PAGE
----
The biggest reward, though, is playing for an audience. “The performance is the most important part because that’s where you reach the most people. The more you do it, the more you get used to it. Sometimes I get much more nervous than at other times, depending on how well prepared I am and what kind of mental state I’m in. But I’m always excited about a performance. You don’t know how your audience is feeling that evening, so it’s all up in the air. It’s up to you to make them feel something.
“If you can perform from memory, it’s one less crutch you have to deal with. It’s more important to have your senses centered around your ears and the touch of the keyboard. Then you can concentrate on the mood. The music isn’t a separate thing; it’s a part of you.”
As a child in Virginia, Kevin took an immediate interest in piano. “Before I studied piano I’d go up to the piano and fool around on it, just make some noise,” he said. When Kevin was five, his nine-year-old sister started lessons, and he decided to follow her example. “My mother thought I’d grow tired of it, sitting on the hard bench for a couple of hours. But I didn’t. And that’s when they discovered I had some talent and should continue. My parents have always encouraged me but never forced me. Sometimes when you’re very young your parents have to give you a little push, because you haven’t developed a lot of self-discipline. You really want to practice, but other things seem more important at the moment. Parents can look ahead for you and help you see the road you want to take.”
When Kevin was 10, his family moved back home to California. “By the time I was 12, I had no question I wanted to continue,” he said. “But at 13, I almost stopped when my teacher left on a concert tour and we had to find someone new.” Kevin finally became a student of Krzysztof Brzuza in San Diego and has attended the San Francisco Conservatory. He has also studied under Leon Fleischer at the Peabody Conservatory in Baltimore, Maryland, the oldest conservatory in the U.S.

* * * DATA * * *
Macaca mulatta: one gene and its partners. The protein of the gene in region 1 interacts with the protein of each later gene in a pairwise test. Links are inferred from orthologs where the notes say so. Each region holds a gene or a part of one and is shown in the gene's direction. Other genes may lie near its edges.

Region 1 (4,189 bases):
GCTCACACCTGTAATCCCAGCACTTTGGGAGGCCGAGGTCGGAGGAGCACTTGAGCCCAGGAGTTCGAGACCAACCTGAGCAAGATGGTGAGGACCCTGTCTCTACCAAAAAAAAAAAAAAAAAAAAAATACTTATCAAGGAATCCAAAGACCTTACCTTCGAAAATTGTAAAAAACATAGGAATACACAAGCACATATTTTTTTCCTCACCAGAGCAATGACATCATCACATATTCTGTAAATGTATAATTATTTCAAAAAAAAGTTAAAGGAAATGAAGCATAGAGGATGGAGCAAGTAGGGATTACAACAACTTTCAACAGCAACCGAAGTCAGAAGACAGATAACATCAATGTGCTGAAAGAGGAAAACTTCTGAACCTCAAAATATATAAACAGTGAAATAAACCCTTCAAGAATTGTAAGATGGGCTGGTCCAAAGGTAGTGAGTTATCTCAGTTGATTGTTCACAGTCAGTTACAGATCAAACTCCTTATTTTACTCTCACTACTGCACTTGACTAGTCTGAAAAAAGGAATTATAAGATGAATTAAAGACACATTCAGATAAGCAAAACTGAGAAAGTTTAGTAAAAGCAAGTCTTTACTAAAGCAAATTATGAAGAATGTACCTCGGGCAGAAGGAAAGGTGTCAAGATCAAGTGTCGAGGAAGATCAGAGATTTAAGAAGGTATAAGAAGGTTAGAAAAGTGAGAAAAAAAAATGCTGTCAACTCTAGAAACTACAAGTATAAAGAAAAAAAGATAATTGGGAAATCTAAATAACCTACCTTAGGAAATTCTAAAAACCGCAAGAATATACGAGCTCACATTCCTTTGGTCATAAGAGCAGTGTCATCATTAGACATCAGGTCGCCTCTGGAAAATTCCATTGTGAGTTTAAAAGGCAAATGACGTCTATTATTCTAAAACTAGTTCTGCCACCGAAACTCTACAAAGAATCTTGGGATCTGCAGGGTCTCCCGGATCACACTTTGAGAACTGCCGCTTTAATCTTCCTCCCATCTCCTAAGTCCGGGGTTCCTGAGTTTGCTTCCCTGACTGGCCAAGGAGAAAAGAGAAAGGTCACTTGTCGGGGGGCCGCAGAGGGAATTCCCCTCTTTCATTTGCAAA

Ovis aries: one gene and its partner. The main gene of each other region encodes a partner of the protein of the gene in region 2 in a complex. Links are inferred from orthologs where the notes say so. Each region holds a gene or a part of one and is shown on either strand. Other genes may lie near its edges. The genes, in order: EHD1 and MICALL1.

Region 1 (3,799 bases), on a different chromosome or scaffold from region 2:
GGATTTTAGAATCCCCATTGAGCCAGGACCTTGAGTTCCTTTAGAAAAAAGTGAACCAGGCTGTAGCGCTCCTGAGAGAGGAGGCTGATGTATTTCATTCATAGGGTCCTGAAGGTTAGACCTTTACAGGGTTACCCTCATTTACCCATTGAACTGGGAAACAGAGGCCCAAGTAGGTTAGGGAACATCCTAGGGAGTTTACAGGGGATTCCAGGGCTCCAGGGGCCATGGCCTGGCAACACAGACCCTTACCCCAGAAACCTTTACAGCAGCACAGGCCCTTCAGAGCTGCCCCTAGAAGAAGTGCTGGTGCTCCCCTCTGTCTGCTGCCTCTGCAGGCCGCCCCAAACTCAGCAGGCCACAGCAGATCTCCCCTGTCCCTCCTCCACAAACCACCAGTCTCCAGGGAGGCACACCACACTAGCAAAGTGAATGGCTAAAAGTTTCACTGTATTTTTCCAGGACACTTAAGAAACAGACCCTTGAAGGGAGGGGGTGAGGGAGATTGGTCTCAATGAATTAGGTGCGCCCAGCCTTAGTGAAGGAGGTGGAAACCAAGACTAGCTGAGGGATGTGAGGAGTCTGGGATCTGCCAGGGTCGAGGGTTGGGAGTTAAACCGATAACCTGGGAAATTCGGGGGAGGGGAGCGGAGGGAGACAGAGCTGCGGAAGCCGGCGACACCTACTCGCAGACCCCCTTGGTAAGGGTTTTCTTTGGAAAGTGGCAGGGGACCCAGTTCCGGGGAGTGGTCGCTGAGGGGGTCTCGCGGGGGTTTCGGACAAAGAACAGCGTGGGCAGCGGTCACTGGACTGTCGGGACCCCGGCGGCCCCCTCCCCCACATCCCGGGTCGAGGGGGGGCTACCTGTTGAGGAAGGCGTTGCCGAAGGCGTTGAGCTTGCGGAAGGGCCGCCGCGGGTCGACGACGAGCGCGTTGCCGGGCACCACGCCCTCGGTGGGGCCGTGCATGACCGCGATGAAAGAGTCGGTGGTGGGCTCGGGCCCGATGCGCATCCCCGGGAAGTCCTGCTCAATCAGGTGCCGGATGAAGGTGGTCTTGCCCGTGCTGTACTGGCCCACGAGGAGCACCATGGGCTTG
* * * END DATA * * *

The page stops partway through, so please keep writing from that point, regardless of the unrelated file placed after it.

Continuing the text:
In addition to his successes in the Bachauer and Chopin competitions, Kevin has also won second prize in 1980 and first prize in 1981 at the Masterplayers International Piano Competition in Lugano, Switzerland, and won first place in the Young Musician’s Foundation National Debut Competition in May 1981. He also received a scholarship for foreign study from the Rotary Foundation, and spent last summer in Spain studying with Professor Stefanski.
“One of the richest blessings of being a musician has been to travel to other countries and meet the people there,” Kevin said. “But traveling and practicing make it hard to fit everything in. Like everyone else, my lifetime goal is to have a happy, well-balanced life.” He reads the scriptures at night, and when he’s traveling he always makes arrangements to attend local church services.
“There’s another advantage with the Church,” he said. “That’s the Word of Wisdom. It’s important to have good physical health. How can a person feel the music if he’s sick and can’t function? So many pianists smoke and you find them in performances and they’re just shaking. They can’t take the pressure. There are people who can’t practice without their coffee. I might be a little tired in the morning, but not to the point where I have to drink something or take a pill to keep awake.”